This image depicts giant plasma cell flow paths on the sun for June 8, 2010. The underlying cell pattern shows westerly winds in red and easterly winds in blue.
Credit: David Hathaway/NASA
Colossal spiral-shaped flows of super-hot plasma have been discovered on the sun, completing a nearly 50-year quest to confirm their existence, scientists say.
These enormous solar plasma spirals — each of which is at least 60,000 miles (100,000 kilometers) wide — could help spark the formation of strongly magnetic regions on the sun that have been linked with solar flares and other sun eruptions, researchers added.
The sun's internal heat causes matter to rise to its surface, where the material cools when near the cold of space, and then sinks back downward. This cycle of motion is altogether known as convection, and zones where it takes place are known as convection cells. [Solar Quiz: How Well Do You Know Our Sun?]
The rotation of the sun on its axis causes the largest convection cells to form circular, spiraling patterns.
"These are a lot like weather patterns seen on Earth — vortices that spiral and turn all over the place," study author Lisa Upton, a solar scientist at Vanderbilt University in Nashville, told SPACE.com. Convection in Earth's atmosphere is ultimately driven by heat from the sun; the rotation of the Earth then makes convecting air on Earth spiral.
Super cells on the sun
Convection was already evident on the surface of the sun in two kinds of structures — granules, which are about 600 miles (1,000 kilometers) wide, and supergranules, which are about 18,000 miles (30,000 km) across. Granules last about 10 minutes, and matter flows in them at speeds of about 6,700 mph (10,800 km/h); supergranules endure longer, surviving about 24 hours, but matter flows in them slower, at speeds of about 1,100 mph (1,800 km/h).
Scientists have suggested the sun might possess even larger convective cells for nearly five decades. These giant cells were expected to be about 120,000 miles (200,000 km) deep and wide, spanning the entire convection zone of the sun, the outermost third of the star's interior.
"You have to have something like these giant cells to help explain why the sun's equator rotates so rapidly,"study lead author David Hathaway, an astrophysicist at NASA Marshall Space Flight Center in Huntsville, Ala., told SPACE.com.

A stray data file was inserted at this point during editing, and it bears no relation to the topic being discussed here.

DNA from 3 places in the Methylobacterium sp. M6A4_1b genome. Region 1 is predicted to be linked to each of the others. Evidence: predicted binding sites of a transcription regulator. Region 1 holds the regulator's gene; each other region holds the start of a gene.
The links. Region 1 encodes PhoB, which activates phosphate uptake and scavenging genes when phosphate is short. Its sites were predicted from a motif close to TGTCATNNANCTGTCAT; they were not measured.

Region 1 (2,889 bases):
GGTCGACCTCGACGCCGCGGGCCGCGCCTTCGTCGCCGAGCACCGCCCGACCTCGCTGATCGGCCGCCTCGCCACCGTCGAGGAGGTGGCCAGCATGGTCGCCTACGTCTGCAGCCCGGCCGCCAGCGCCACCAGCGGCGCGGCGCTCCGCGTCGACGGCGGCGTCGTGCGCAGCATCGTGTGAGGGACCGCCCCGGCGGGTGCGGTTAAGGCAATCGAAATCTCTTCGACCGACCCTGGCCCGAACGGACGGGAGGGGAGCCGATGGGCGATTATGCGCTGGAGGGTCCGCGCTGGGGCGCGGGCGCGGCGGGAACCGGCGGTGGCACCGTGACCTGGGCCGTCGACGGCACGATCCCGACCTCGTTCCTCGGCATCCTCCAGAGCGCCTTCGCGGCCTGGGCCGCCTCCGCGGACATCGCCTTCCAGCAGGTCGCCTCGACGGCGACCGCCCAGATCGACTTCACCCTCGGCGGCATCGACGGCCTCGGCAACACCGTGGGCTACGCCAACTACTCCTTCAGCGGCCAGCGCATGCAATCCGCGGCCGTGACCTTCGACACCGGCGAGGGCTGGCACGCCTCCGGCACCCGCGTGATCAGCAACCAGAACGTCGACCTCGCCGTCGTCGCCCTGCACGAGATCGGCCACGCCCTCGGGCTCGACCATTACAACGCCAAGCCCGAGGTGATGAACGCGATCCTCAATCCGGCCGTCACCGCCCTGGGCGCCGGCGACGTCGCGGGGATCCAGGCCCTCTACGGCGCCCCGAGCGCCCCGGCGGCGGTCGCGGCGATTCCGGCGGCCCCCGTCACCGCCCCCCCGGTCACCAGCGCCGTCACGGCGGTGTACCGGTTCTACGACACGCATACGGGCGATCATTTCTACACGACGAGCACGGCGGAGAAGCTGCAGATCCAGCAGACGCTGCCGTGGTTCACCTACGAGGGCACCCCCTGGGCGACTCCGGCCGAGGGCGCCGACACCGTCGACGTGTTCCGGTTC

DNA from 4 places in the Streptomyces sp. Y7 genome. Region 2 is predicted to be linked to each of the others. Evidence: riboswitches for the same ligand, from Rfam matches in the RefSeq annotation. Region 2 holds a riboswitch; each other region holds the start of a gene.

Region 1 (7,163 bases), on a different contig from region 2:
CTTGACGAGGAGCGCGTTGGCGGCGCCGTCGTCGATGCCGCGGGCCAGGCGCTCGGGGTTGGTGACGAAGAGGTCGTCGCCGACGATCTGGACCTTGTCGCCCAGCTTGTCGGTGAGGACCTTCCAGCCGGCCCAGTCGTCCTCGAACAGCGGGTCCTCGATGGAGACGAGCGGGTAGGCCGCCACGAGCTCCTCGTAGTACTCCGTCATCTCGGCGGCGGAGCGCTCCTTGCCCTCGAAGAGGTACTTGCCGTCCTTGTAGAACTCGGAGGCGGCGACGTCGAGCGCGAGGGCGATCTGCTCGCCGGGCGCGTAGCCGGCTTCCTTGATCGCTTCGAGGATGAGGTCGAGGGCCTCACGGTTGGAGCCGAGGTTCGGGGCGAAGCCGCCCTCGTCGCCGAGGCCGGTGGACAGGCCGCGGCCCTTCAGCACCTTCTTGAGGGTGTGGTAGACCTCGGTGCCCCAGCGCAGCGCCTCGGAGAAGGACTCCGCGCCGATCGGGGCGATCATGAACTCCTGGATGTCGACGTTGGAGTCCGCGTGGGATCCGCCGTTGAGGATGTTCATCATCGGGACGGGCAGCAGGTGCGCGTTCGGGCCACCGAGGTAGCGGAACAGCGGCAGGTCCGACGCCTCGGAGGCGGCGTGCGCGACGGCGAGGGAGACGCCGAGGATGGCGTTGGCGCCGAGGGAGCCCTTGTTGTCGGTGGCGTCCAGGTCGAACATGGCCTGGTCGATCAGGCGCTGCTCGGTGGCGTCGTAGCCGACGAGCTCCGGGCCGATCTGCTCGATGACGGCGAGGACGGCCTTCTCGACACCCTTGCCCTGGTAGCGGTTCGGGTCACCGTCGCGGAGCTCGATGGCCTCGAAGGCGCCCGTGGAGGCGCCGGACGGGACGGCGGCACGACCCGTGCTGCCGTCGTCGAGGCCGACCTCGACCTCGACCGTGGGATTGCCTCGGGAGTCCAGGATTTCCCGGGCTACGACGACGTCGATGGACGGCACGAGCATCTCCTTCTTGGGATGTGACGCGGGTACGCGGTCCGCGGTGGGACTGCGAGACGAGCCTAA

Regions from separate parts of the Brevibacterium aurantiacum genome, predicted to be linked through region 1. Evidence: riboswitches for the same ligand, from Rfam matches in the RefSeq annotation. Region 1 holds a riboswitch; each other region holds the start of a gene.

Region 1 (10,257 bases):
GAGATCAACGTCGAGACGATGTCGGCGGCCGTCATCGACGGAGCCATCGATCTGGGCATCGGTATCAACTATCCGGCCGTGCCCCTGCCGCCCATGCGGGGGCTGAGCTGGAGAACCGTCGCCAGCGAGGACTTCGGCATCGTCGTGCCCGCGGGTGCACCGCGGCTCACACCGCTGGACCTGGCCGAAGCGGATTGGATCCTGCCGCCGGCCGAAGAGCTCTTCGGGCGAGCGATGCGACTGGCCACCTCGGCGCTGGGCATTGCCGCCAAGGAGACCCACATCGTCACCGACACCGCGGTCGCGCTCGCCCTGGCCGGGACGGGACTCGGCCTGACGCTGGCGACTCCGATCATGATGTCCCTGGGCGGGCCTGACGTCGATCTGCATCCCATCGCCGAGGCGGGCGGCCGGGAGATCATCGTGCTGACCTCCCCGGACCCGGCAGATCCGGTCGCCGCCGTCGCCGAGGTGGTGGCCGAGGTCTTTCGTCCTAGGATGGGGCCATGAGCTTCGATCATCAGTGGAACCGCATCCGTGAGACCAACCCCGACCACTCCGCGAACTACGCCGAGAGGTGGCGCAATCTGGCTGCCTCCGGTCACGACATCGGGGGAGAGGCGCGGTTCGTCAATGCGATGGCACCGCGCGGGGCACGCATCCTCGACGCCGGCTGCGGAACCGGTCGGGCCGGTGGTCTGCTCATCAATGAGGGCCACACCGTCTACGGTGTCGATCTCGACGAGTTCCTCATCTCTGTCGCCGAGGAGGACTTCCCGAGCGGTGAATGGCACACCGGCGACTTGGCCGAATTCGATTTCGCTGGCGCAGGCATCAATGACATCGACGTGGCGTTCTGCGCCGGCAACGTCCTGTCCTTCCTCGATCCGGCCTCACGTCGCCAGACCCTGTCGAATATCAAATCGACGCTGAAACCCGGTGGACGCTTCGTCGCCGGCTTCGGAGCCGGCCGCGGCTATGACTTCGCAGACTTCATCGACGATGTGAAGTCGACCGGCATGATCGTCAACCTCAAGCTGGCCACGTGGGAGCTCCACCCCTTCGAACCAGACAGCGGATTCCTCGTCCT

These giant cells are expected to each last months, helping transport incredible amounts of heat generated in the sun's core to its surface.
"They ultimately help drive the sun's 11-year sunspotcycle, and should also help active regions — highly magnetic areas — form," Hathaway said. These violently active regions underlie activity such as sunspots and explosions such as solar flares and coronal mass ejections, which drives space weather that can damage electronics on Earth and in orbit.
The hunt for giant sun cells
The problem in finding these giant cells is how slow they were expected to flow, making it difficult to identify their influence on the surface of the sun. Now, by using NASA's Solar Dynamics Laboratory, researchers detected these humongous structures.
The researchers followed the motions of supergranules for days. This helped them identify the patterns of flow caused by the giant cells.
"People have been looking for these cells for 45 years," Upton said. "A combination of having the right data and the right techniques ultimately led us to observe these features on the sun."
Matter flows in these cells at speeds of about 18 mph (30 km/h). The spirals are at least 60,000 miles (100,000 km) across, and can last for at least three months. As expected from the effects of the sun's rotation, these cells flow clockwise in the north and counterclockwise in the south — in both cases, around high-pressure regions.
"Now we have to figure out how big an effect these giant cells have on the emergence of active regions on the sun's surface, and what that means for space weather," Hathaway said.
Hathaway, Upton and their colleague Owen Colegrove detailed their findings in the Dec. 6 issue of the journal Science.